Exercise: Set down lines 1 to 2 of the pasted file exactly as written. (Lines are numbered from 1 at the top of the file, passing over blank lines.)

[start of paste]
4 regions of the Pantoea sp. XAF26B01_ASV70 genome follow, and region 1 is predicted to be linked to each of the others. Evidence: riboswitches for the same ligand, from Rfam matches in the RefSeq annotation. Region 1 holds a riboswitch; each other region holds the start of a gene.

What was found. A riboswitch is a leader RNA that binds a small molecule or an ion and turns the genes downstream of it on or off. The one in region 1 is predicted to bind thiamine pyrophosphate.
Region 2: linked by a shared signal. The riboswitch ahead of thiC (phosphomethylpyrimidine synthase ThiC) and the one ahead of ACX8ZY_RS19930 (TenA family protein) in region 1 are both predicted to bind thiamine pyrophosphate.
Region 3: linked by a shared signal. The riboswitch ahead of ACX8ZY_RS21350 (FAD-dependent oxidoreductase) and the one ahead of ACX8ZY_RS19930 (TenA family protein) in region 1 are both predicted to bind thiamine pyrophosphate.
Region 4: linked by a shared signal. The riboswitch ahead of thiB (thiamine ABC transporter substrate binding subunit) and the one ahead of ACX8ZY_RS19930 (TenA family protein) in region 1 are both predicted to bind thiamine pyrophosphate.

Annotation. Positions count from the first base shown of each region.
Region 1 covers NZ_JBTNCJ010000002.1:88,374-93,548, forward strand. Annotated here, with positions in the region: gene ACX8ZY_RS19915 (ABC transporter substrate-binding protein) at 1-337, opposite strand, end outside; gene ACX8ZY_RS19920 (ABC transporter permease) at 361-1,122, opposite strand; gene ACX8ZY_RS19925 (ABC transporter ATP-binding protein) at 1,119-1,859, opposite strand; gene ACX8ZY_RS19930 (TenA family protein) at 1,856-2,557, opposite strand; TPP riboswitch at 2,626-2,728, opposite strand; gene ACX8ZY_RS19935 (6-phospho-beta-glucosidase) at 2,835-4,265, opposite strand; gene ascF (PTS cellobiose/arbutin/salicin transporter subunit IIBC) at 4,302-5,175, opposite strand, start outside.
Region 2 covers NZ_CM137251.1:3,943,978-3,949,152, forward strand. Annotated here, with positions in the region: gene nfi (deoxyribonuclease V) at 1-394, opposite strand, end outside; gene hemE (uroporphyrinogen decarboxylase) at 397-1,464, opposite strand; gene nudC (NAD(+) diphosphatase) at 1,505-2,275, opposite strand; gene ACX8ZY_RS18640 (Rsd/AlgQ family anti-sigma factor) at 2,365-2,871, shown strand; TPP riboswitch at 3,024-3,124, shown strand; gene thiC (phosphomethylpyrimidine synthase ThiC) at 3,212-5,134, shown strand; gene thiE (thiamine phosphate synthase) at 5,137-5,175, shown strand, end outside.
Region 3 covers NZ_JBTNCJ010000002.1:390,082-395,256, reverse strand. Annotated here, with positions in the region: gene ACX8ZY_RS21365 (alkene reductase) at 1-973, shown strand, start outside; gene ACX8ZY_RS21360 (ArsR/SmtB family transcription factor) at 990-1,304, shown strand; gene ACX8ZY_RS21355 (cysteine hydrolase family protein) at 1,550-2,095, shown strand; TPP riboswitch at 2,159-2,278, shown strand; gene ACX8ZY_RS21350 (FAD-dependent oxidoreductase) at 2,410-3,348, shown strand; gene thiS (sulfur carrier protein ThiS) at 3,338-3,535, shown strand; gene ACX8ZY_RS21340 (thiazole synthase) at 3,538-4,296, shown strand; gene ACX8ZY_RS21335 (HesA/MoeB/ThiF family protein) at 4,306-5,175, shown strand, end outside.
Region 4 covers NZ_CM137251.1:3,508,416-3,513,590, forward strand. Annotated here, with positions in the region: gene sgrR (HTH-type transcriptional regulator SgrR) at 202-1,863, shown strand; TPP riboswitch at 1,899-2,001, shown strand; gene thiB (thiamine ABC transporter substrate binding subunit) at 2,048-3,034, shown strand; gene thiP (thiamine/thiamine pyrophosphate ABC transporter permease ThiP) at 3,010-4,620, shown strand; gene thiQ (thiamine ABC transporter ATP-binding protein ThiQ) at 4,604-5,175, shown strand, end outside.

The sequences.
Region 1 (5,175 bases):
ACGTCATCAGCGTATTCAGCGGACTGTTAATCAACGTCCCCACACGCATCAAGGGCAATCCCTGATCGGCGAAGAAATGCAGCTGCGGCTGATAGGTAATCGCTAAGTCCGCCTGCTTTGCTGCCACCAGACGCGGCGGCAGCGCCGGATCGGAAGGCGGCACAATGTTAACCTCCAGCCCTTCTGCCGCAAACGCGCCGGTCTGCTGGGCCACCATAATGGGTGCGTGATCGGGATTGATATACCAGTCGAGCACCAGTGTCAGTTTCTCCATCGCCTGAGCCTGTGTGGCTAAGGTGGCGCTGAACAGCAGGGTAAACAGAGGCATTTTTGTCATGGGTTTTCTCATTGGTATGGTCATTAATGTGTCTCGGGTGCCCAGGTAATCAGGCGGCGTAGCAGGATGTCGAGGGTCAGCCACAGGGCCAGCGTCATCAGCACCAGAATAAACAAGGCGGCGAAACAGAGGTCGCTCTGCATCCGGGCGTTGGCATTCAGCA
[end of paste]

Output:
4 regions of the Pantoea sp. XAF26B01_ASV70 genome follow, and region 1 is predicted to be linked to each of the others. Evidence: riboswitches for the same ligand, from Rfam matches in the RefSeq annotation. Region 1 holds a riboswitch; each other region holds the start of a gene.

What was found. A riboswitch is a leader RNA that binds a small molecule or an ion and turns the genes downstream of it on or off. The one in region 1 is predicted to bind thiamine pyrophosphate.